When you crack open the cover of one of the books in the Colton Gamblers series, you are also opening the door to the fictional town and county of Colton in Forest County, Texas.
Authors create fictional locals for many reasons. Two of the most common reasons, and the ones I fall into are 1) to prevent misrepresentation of the town and its people, and 2) to allow for complete creative freedom.
When I came up with Colton, Texas, I based it on a very real place: Clifton in Bosque County. I found it to be perfect place in Central Texas for my story to take place. Not far from Dallas and Waco, but still rural enough to allow for my large ranches. Despite my creating a fictional place, I read everything I could find about the real Bosque County. And from that reading I found some inspiration. For example, Clifton was founded by four families who settled the town in the 1850’s—Colton is founded by three families in the late 1860s. One of the three founding families of my Colton—the Fergusons—is named in honor of Miriam “Ma” Ferguson, the first female governor of the state. I also kept the name of the county of sorts—Bosque is Spanish for forest; hence, I called my county Forest. In my parallel universe, Forest County replaces Bosque County, but I really tried to stay true to the real town and county.
Forest County is a place steeped in history and Texas pride. So, in good Southern hospitality, c’mon in, hang your hat, and grab a glass of sweet tea. I’ll show you around.
Forest County gets its name from the oak forests that covered the land along the creeks running through it on their journey to the Brazos River that boarders the county in the east, but the majority of the land is grassland. In 1865, three disillusioned first cousins—Cole Cartwright, Elijah Blackwell and Dylan Ferguson— return from the battlefields of the defeated Confederacy to find their home in East Texas a shambles. Determined to make a new start, they head west. In the cowboy town of Dallas, Texas, they decide to pool the few silver dollars they have between them and enter into a poker game. With their gamble, they win 125,000 acres—the whole of Forest County.
Taking the grassland in the southern part of the county, the cousins build three ranches—The CW which belongs to the Cartwrights, The Blackwell Ranch, and the Fergusons build Oak Springs, named for the large creek that supplies all three ranches with water. On these 90,000 acres of land, the cousins build a cattle empire.
Cole Cartwright’s love for order creates the first town, known originally as Cole’s Town and eventually shortened to Colton. A lawyer before the Civil War broke out and wrecked his life, he becomes the first county judge. His no-nonsense authority brings peace and prosperity to a town made up mostly of transient cowboys, prostitutes and drifters. Ironically, the woman destined to become his bride doesn’t love the law as much as he. Isabelle Mason, a wanted woman for the robbery of several banks across Texas, is saved by hanging by Cole when he offers her a deal… Marry him and become mother to his heirs–or hang. Belle takes the deal. Still today his descendants follow his example of becoming lawyers, the mayor and sheriff, but they still have Belle’s sense of adventure.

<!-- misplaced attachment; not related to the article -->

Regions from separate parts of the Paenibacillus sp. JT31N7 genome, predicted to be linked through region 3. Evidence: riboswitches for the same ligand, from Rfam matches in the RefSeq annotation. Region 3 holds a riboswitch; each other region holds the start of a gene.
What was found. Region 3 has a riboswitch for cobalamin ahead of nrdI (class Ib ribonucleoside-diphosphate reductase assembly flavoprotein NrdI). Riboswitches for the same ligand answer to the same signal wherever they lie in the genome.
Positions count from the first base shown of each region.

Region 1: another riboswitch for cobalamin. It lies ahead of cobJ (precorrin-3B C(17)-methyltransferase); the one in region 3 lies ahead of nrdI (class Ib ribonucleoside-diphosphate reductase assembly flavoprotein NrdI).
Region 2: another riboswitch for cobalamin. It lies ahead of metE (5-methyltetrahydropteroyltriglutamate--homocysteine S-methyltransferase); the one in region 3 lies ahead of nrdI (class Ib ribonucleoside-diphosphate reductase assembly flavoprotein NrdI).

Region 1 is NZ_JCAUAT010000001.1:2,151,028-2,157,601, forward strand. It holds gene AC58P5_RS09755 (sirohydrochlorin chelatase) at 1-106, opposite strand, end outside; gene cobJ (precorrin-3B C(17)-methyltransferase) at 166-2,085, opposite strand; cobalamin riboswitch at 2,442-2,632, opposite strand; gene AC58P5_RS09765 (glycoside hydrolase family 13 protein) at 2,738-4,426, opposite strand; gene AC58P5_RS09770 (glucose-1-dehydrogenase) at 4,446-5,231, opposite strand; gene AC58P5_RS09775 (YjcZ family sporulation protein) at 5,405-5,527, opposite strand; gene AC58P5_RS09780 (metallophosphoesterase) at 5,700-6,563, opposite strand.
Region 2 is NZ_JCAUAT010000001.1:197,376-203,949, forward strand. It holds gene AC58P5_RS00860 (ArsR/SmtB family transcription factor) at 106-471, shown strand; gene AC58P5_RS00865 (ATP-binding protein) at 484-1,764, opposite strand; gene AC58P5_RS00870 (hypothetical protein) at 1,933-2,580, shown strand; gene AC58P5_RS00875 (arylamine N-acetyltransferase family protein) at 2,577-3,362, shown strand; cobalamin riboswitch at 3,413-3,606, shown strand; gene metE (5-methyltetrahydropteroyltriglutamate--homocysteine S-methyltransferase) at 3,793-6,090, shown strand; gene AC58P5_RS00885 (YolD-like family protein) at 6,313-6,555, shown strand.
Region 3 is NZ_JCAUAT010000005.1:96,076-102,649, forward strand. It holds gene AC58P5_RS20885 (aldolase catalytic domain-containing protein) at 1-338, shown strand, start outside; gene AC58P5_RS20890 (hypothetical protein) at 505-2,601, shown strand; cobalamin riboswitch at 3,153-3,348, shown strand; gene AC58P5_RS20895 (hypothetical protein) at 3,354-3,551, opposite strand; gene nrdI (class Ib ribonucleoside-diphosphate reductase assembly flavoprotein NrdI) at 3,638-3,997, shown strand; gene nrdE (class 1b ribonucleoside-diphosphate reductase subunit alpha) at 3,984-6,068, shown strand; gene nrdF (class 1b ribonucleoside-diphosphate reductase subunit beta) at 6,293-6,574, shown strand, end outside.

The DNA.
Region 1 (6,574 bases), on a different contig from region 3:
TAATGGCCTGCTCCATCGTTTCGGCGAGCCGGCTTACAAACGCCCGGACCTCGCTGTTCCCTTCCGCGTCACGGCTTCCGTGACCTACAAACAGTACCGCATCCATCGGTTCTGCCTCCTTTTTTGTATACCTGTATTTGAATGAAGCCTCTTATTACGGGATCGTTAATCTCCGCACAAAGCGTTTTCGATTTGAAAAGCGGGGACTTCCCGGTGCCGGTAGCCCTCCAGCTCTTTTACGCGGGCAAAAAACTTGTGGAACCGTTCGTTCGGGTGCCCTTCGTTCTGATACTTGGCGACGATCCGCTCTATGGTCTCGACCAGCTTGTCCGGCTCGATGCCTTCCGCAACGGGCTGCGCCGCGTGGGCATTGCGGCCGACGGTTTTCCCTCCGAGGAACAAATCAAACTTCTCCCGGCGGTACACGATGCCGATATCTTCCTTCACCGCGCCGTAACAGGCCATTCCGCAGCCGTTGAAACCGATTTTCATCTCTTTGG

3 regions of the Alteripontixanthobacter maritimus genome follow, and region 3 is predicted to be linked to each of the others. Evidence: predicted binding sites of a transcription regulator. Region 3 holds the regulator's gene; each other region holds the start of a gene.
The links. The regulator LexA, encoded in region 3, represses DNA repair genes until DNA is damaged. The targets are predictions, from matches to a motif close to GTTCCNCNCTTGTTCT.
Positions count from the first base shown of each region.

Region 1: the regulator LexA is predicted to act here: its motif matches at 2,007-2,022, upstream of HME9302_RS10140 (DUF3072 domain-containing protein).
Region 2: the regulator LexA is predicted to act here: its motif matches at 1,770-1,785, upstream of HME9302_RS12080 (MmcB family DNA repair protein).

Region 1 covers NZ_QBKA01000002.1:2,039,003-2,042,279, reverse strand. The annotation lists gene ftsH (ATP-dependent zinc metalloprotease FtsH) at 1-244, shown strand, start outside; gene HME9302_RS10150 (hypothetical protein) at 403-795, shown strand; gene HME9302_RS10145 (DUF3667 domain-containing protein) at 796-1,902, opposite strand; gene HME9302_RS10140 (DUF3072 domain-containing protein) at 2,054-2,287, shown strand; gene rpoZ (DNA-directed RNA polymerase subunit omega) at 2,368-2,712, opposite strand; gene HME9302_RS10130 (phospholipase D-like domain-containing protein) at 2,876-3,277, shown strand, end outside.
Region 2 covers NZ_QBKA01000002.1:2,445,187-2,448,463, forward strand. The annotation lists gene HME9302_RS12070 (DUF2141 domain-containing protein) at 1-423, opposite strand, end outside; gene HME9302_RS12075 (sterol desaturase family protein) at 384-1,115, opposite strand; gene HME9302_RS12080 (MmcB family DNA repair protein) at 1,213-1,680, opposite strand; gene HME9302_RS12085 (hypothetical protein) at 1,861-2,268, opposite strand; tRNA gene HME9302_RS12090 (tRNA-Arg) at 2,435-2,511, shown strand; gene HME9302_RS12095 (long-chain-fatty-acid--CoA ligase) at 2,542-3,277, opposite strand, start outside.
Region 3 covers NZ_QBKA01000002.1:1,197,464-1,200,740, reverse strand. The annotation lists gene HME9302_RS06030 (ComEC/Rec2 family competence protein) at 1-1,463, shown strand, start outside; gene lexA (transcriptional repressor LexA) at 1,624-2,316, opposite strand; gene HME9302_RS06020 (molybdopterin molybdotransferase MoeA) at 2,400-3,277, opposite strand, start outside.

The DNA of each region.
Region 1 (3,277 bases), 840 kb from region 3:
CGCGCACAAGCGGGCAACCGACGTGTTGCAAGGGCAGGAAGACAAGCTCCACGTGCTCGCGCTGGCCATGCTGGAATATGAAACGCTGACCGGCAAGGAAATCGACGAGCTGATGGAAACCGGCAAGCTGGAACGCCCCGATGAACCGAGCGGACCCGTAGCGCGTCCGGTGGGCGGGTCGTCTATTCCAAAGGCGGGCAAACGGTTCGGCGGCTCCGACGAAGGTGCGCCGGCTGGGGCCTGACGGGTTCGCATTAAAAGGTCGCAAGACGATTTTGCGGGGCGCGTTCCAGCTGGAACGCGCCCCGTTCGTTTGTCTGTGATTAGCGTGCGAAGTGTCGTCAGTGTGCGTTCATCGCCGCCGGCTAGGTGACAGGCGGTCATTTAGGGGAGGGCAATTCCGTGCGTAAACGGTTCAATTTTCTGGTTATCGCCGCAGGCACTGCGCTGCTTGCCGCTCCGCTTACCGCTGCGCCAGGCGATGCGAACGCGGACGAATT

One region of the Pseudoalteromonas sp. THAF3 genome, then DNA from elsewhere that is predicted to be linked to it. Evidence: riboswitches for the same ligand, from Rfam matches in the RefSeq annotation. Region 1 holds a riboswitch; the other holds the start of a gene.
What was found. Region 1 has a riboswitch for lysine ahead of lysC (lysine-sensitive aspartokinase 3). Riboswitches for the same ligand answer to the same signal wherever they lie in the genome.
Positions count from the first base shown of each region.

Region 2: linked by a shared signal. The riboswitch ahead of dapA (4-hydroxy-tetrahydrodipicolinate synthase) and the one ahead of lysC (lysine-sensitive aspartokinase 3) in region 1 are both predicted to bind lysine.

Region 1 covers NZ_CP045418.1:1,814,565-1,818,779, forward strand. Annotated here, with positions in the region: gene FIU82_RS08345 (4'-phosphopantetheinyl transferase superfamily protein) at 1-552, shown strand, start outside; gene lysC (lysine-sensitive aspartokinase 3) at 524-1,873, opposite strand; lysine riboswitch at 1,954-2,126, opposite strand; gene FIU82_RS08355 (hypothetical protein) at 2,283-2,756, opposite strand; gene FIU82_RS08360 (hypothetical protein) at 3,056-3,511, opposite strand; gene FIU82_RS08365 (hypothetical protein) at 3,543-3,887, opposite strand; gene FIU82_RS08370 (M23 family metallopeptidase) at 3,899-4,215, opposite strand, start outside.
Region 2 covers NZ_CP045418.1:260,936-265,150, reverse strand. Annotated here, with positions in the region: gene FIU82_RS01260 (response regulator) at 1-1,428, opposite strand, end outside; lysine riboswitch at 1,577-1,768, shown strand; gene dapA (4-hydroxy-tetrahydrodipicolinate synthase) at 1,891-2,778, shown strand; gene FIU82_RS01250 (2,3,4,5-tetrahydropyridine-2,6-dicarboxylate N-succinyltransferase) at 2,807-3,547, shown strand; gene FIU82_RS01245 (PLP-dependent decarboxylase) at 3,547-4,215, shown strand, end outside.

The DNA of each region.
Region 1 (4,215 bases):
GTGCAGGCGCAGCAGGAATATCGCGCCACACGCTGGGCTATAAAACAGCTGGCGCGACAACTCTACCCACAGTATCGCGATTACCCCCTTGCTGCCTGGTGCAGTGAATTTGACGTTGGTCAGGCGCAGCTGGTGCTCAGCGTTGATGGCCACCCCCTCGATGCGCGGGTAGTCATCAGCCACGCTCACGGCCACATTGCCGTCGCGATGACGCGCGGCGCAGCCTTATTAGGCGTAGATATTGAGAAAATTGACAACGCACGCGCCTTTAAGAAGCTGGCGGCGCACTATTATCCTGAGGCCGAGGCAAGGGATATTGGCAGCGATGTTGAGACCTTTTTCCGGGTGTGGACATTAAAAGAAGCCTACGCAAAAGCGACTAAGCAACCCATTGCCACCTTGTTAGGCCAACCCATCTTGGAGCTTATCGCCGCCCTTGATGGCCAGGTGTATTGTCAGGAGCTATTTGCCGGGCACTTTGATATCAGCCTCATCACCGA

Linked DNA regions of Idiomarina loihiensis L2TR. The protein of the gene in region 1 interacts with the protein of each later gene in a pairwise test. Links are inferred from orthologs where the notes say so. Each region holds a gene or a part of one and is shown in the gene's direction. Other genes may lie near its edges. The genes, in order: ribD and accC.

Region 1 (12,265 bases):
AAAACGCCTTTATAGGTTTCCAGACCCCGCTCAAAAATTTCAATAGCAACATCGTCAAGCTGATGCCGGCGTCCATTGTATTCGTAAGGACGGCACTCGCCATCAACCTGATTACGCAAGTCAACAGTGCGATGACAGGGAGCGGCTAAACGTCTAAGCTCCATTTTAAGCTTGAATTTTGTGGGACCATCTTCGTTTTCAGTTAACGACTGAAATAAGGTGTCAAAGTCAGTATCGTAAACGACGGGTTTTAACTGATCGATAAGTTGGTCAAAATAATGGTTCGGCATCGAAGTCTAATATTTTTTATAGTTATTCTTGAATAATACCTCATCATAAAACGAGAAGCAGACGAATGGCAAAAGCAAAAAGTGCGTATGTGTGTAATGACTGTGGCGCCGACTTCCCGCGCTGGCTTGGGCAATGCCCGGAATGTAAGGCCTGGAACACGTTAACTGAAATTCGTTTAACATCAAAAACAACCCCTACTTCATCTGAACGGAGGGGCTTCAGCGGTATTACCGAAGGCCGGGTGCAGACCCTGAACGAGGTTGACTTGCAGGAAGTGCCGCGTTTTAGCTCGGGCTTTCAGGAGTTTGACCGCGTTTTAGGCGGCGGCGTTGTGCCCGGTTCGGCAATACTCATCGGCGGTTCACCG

Elijah Blackwell’s need for adventure and restlessness sends him to explore the wilds of West Texas, and he becomes an Indian fighter.Through him, Indian blood is introduced into the family when he marries widowed Comanche by the name of Inola (known to the whites as Foxie). Their descendants are still a bit on the wild side.
Dylan Fergusons’s love of invention and mind for business helps all three of them create an empire in cattle. He marries Rachael Smith, a local saloon girl who’s keen sense of business makes her a rich woman and owner of the Longhorn Saloon not long after escaping the slums of New York as a young woman. After their marriage, she sells the saloon and moves to Oak Springs Ranch and becomes a lady who works beside her husband to build a fortune. Their descendants still have their love for the land and dream of being simple ranchers though many of them lost their way.
Over the next century and a half, the clans continue to build on the fortune began in cattle, then oil is discovered on Oak Springs Ranch and Blackwell Ranch.
The frontier town was nothing more than a Southern Baptist Church, a general store, a one-room school, and the all important saloon. The large oak tree in the center of the town eventually became the spot for the courthouse. Fitting, considering it was from the massive branches Cole Cartwright hung anyone who questioned the law.
With the discovery of oil, came prosperity in the the twentieth century. Today, the saloon is still standing and is still an important outlet after a long day to catch a beer and to listen to the local band. Several other churches joined the Baptists, and the educational system includes the small university, Colton College. And the old oak tree still stands before the courthouse as a reminder of Wild West justice.
The people of Colton have a sense of community and look out for each other. They are patriotic to a fault, but proud of their Southern heritage.
They love football, rodeo and good gossip, to the point of even calling the gossip chain the Colton grapevine. But don’t let the idyllic quaintness fool you as the members of the founding families are about to find out.
Murder, theft, deceit, fraud and secrets are about to shake this little town to its very foundations.
And the only way to survive is to rediscover the only thing that matters….
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**Please note that all photographs are used as a visual tool and are not meant to be taken literally. The photograph used in Cole Cartwright’s bio, is actually of Judge Isaac Parker (October 15, 1838 – November 17, 1896)–District Judge of Western Arkansas and eventual Congressman, known as the “hanging judge”